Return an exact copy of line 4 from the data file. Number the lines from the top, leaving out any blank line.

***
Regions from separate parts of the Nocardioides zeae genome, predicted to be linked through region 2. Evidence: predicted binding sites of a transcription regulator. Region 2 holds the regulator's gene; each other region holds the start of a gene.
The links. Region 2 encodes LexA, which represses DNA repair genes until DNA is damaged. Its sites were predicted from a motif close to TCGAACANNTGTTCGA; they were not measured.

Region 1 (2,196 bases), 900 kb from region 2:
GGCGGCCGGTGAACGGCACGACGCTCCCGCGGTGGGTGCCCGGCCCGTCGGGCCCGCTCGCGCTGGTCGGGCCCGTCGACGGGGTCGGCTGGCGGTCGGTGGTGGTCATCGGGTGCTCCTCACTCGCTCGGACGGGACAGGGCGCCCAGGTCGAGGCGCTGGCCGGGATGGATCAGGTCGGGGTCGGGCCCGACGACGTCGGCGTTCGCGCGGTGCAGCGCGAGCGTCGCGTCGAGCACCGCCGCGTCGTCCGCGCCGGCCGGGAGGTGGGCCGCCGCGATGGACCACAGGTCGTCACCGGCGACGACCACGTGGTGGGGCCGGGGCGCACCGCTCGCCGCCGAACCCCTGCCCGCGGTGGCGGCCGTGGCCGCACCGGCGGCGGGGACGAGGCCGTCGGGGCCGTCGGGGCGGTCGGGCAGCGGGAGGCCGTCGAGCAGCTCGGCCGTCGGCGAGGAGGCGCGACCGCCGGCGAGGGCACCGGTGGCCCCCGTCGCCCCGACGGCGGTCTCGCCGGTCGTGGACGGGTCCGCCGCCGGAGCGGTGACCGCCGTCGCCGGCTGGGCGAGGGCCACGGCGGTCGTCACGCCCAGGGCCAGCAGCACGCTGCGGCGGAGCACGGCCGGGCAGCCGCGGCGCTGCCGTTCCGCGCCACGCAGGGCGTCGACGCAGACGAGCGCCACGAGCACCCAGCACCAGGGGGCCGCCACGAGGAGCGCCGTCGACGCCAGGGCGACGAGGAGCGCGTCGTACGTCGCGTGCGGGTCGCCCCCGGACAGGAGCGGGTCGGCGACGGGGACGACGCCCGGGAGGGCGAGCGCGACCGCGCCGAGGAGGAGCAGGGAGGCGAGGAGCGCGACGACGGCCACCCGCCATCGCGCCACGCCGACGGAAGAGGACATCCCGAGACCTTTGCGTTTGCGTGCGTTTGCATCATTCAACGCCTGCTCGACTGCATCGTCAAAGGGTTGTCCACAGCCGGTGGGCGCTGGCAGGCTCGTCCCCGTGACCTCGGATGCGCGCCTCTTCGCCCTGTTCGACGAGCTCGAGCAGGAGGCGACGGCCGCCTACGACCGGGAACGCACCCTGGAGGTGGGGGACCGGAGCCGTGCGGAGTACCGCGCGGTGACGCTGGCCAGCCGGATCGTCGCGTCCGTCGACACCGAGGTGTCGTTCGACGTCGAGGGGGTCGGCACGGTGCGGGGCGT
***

GGCGGCCGGTGAACGGCACGACGCTCCCGCGGTGGGTGCCCGGCCCGTCGGGCCCGCTCGCGCTGGTCGGGCCCGTCGACGGGGTCGGCTGGCGGTCGGTGGTGGTCATCGGGTGCTCCTCACTCGCTCGGACGGGACAGGGCGCCCAGGTCGAGGCGCTGGCCGGGATGGATCAGGTCGGGGTCGGGCCCGACGACGTCGGCGTTCGCGCGGTGCAGCGCGAGCGTCGCGTCGAGCACCGCCGCGTCGTCCGCGCCGGCCGGGAGGTGGGCCGCCGCGATGGACCACAGGTCGTCACCGGCGACGACCACGTGGTGGGGCCGGGGCGCACCGCTCGCCGCCGAACCCCTGCCCGCGGTGGCGGCCGTGGCCGCACCGGCGGCGGGGACGAGGCCGTCGGGGCCGTCGGGGCGGTCGGGCAGCGGGAGGCCGTCGAGCAGCTCGGCCGTCGGCGAGGAGGCGCGACCGCCGGCGAGGGCACCGGTGGCCCCCGTCGCCCCGACGGCGGTCTCGCCGGTCGTGGACGGGTCCGCCGCCGGAGCGGTGACCGCCGTCGCCGGCTGGGCGAGGGCCACGGCGGTCGTCACGCCCAGGGCCAGCAGCACGCTGCGGCGGAGCACGGCCGGGCAGCCGCGGCGCTGCCGTTCCGCGCCACGCAGGGCGTCGACGCAGACGAGCGCCACGAGCACCCAGCACCAGGGGGCCGCCACGAGGAGCGCCGTCGACGCCAGGGCGACGAGGAGCGCGTCGTACGTCGCGTGCGGGTCGCCCCCGGACAGGAGCGGGTCGGCGACGGGGACGACGCCCGGGAGGGCGAGCGCGACCGCGCCGAGGAGGAGCAGGGAGGCGAGGAGCGCGACGACGGCCACCCGCCATCGCGCCACGCCGACGGAAGAGGACATCCCGAGACCTTTGCGTTTGCGTGCGTTTGCATCATTCAACGCCTGCTCGACTGCATCGTCAAAGGGTTGTCCACAGCCGGTGGGCGCTGGCAGGCTCGTCCCCGTGACCTCGGATGCGCGCCTCTTCGCCCTGTTCGACGAGCTCGAGCAGGAGGCGACGGCCGCCTACGACCGGGAACGCACCCTGGAGGTGGGGGACCGGAGCCGTGCGGAGTACCGCGCGGTGACGCTGGCCAGCCGGATCGTCGCGTCCGTCGACACCGAGGTGTCGTTCGACGTCGAGGGGGTCGGCACGGTGCGGGGCGT